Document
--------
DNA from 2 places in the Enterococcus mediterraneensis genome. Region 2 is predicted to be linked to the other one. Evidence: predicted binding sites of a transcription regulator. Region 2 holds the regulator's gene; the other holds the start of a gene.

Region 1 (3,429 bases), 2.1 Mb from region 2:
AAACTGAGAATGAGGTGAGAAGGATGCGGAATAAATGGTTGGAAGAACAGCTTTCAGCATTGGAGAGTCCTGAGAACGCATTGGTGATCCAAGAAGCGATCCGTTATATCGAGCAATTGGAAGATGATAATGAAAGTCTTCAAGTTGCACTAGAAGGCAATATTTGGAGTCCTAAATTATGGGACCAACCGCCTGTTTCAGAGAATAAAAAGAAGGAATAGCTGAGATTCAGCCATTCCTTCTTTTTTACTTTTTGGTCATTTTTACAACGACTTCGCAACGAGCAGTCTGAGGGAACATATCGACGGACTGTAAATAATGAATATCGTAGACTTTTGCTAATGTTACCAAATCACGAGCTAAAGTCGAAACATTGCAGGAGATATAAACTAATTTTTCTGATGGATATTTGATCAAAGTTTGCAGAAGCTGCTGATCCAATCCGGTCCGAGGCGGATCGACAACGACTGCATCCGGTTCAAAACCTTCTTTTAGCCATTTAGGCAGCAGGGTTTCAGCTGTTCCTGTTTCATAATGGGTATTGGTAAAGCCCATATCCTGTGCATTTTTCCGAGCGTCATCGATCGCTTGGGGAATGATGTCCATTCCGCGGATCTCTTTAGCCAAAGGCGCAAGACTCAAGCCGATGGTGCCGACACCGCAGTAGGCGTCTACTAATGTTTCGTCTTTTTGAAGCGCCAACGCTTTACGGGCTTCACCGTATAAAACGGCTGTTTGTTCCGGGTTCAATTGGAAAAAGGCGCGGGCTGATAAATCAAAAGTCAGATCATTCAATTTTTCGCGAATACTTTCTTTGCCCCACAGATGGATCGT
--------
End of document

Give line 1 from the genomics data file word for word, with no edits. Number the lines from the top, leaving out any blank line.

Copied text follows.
DNA from 2 places in the Enterococcus mediterraneensis genome. Region 2 is predicted to be linked to the other one. Evidence: predicted binding sites of a transcription regulator. Region 2 holds the regulator's gene; the other holds the start of a gene.